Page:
Food and beverage launches fall in US

29 January 2010

CHICAGO: The number of food and drinks products launched in the US declined by nearly 30% last year compared with 2008, research from Mintel shows.

According to the National Retail Federation, the industry body, total retail sales in America fell by 2.5% in 2009, although the organisation expects an expansion of a similar level in 2010.

Despite these hostile trading conditions, companies like Starbucks and Burger King have recently attempted to establish a presence in grocery stores, with an ice cream range and branded "apple fries" respectively.

Mintel found that firms in food and beverage industry, which houses major corporations like PepsiCo, Coca-Cola and Kraft, reduced their number of original offerings by almost a third in 2009.

Lynn Dornblaser, Mintel's leading new product expert, argued the last decade had only witnessed "small declines in new product introductions for the US market, never a decline as strong as this."

In demonstration of the impact of the downturn on manufacturer thinking, the number of launches making "economy claims", and thus aiming to appeal to price-conscious shoppers, rose by 72%.

Fresh lines in the "side dish" category also posted an uptick of 16%, a trend Mintel attributed to the fact people are eating at home more often, and the desire of brand owners to offer "convenient solutions."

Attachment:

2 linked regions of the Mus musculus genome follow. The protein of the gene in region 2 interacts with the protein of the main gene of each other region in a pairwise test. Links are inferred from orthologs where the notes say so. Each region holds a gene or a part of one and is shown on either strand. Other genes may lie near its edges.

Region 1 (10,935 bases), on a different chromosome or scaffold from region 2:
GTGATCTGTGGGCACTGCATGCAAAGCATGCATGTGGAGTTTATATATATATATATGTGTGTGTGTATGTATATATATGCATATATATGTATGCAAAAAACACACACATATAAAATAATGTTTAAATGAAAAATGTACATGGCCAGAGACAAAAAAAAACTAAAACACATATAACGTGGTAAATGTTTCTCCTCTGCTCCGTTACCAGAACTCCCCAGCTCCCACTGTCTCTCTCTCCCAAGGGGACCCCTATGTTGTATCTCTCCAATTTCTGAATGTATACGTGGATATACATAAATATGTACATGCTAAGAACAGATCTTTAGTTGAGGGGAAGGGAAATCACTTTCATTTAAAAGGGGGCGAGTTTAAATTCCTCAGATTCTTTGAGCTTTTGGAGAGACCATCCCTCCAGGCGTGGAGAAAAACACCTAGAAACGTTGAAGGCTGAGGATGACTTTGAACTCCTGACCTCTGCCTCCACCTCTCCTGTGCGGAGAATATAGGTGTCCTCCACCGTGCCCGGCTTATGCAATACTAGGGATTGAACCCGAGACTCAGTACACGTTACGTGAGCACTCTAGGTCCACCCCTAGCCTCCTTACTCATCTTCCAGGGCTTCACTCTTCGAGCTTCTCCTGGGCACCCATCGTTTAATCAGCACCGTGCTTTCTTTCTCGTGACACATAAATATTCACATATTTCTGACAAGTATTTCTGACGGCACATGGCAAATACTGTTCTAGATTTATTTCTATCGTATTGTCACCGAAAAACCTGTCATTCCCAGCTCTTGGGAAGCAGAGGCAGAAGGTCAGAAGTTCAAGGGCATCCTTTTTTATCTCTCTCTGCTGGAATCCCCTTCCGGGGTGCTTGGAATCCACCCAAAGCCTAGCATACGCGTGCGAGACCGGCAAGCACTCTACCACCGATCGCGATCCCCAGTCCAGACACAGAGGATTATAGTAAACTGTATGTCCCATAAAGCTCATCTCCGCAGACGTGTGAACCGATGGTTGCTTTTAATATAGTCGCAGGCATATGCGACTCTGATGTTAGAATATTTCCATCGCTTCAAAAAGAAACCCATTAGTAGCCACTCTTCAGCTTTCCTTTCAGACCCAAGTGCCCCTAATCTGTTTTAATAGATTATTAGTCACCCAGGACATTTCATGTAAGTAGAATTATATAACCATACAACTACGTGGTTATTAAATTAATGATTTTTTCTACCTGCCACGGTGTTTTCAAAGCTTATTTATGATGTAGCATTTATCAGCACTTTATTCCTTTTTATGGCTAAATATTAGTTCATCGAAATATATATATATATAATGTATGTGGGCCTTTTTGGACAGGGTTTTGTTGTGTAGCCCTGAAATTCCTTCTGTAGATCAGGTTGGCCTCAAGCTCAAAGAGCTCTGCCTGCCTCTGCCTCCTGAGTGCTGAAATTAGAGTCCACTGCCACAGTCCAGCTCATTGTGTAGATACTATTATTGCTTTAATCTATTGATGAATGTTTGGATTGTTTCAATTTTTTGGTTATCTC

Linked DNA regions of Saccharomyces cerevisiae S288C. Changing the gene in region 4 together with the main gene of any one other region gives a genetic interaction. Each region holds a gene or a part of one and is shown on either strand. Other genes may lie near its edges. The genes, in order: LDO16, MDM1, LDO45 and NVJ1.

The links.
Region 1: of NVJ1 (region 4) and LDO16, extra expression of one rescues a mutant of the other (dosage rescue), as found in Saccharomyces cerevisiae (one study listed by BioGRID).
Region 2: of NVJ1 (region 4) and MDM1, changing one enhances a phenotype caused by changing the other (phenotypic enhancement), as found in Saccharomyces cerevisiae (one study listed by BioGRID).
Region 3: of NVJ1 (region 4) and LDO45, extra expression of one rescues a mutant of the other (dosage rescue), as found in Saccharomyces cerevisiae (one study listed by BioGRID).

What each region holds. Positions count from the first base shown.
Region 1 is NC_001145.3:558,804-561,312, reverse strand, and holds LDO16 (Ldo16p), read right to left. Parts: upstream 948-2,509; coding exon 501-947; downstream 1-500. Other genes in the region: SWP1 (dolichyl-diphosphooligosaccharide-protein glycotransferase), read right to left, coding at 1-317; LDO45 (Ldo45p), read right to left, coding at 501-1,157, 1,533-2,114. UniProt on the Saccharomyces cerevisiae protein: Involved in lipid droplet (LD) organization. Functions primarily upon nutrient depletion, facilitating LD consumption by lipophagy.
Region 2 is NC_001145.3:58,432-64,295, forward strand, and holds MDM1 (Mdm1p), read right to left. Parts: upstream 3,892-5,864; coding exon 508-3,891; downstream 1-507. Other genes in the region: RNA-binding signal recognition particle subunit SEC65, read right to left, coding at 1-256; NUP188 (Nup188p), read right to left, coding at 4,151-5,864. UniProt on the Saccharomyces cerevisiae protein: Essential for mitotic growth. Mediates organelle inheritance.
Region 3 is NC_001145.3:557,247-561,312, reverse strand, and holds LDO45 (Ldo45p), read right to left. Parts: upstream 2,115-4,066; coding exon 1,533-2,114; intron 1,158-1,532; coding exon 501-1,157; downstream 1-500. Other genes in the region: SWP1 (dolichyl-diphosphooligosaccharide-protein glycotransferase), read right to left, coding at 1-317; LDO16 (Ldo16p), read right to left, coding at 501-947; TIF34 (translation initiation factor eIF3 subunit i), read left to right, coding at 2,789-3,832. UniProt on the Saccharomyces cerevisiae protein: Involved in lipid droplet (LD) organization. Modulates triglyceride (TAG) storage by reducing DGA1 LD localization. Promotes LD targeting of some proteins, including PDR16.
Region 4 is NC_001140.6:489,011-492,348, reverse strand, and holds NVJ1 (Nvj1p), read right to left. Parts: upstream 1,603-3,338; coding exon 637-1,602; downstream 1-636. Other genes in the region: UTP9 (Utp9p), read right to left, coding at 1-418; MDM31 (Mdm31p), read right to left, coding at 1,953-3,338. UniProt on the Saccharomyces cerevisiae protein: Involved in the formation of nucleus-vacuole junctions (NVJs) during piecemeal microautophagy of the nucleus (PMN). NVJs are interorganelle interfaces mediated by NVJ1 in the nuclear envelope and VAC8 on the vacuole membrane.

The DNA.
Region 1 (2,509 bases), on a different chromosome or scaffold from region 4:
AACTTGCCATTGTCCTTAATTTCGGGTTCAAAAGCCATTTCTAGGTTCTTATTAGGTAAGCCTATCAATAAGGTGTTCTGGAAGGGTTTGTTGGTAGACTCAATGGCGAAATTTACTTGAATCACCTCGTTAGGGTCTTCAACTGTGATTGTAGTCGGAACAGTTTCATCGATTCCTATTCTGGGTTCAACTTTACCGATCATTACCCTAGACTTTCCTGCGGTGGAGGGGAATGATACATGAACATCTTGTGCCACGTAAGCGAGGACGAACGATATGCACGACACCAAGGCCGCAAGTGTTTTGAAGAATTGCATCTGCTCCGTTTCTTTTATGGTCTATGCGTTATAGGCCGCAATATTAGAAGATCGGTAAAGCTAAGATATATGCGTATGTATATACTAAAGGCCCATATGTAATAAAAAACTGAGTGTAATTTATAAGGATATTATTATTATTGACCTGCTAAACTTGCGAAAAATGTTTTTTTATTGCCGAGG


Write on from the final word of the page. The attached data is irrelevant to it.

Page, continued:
Another feature of last year was that many smaller players, which are typically among the most active in this area, reined in this aspect of their operations.

Moreover, Mintel suggested that some sectors have simply become "over-saturated", leaving little space for innovations to make an impact among either retailers or consumers.

One area attracting heightened attention from brand owners was launches based on strong "ethical and environmental" credentials, with this area generating 17% of introductions in 2009, up from 9% in 2008.

Within this, merchandise with "eco-friendly" packaging took a 9% share of all items bought to market in 2009, compared with just 3% in 2008.

Dornblaser said this was mostly a result of companies "communicating with their consumers and knowing what's important to the people who purchase their products."

By contrast, "all natural" goods contributed 13% of new products in 2009, down from 15% in 2008, with "organic" goods posting a contraction from 12% to 10% over the same period.

"Natural and organic products, which saw large increases in 2008, took a few steps back in 2009 due to their higher price points," said Dornblaser.

Data sourced from Mintel; additional content by Warc staff